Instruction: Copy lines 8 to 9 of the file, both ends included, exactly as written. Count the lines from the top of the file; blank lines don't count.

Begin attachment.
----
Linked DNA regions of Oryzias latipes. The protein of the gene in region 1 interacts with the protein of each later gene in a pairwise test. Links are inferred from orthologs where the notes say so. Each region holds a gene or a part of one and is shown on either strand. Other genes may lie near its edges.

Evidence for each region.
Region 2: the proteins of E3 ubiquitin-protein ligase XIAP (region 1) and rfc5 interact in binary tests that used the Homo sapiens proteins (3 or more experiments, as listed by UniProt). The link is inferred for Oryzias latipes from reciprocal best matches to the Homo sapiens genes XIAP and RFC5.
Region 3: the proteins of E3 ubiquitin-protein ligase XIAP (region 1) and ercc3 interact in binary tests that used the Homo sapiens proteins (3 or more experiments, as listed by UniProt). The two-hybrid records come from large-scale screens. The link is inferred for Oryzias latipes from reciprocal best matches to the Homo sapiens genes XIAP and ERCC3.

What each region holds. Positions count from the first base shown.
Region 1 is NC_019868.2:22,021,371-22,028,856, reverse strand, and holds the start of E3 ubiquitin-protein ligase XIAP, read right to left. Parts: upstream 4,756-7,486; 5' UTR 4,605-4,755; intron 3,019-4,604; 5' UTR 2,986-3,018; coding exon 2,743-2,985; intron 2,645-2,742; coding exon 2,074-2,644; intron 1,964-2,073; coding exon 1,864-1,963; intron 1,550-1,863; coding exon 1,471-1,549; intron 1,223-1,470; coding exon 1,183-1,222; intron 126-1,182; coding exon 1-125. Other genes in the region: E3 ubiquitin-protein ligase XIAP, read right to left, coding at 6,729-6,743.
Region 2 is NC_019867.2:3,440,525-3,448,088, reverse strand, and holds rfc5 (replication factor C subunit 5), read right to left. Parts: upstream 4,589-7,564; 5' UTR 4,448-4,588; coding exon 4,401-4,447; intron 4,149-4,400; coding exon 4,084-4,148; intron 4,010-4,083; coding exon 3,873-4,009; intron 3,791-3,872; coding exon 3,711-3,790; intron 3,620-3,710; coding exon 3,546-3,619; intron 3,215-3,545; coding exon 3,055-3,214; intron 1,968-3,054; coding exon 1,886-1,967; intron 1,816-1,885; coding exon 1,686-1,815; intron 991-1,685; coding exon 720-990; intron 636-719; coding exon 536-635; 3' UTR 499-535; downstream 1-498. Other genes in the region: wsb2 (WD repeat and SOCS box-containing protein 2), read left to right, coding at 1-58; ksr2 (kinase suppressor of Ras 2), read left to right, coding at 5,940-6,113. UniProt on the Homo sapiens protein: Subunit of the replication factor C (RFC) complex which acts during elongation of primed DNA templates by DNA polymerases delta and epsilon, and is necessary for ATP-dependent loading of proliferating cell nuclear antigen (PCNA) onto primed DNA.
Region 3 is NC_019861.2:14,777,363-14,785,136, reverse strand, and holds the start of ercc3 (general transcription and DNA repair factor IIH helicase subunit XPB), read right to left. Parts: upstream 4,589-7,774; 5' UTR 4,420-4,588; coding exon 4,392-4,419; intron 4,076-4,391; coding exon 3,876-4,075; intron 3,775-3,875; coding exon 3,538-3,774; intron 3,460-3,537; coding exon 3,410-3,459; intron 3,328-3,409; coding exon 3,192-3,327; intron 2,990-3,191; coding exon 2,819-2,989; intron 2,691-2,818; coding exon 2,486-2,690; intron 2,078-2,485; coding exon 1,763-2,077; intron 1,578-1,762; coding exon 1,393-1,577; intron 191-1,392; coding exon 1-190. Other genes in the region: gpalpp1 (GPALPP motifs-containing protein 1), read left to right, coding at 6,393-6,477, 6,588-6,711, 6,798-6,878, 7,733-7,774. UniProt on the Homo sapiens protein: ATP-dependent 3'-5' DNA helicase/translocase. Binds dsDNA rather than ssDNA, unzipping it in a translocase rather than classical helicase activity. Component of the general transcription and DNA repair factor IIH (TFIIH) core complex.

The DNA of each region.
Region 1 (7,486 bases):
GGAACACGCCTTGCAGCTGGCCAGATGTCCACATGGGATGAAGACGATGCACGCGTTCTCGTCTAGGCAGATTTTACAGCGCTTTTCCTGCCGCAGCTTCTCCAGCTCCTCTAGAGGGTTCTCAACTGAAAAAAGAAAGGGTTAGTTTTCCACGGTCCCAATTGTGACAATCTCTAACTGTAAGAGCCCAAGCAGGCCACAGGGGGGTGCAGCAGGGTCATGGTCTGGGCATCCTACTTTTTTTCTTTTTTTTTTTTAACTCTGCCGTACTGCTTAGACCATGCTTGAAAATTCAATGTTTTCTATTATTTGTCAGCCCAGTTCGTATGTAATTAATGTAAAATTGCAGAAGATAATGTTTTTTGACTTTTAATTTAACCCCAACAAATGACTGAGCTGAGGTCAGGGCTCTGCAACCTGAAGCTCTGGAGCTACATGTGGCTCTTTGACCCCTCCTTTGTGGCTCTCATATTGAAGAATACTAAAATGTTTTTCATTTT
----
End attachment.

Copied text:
Region 3 is NC_019861.2:14,777,363-14,785,136, reverse strand, and holds the start of ercc3 (general transcription and DNA repair factor IIH helicase subunit XPB), read right to left. Parts: upstream 4,589-7,774; 5' UTR 4,420-4,588; coding exon 4,392-4,419; intron 4,076-4,391; coding exon 3,876-4,075; intron 3,775-3,875; coding exon 3,538-3,774; intron 3,460-3,537; coding exon 3,410-3,459; intron 3,328-3,409; coding exon 3,192-3,327; intron 2,990-3,191; coding exon 2,819-2,989; intron 2,691-2,818; coding exon 2,486-2,690; intron 2,078-2,485; coding exon 1,763-2,077; intron 1,578-1,762; coding exon 1,393-1,577; intron 191-1,392; coding exon 1-190. Other genes in the region: gpalpp1 (GPALPP motifs-containing protein 1), read left to right, coding at 6,393-6,477, 6,588-6,711, 6,798-6,878, 7,733-7,774. UniProt on the Homo sapiens protein: ATP-dependent 3'-5' DNA helicase/translocase. Binds dsDNA rather than ssDNA, unzipping it in a translocase rather than classical helicase activity. Component of the general transcription and DNA repair factor IIH (TFIIH) core complex.

The DNA of each region.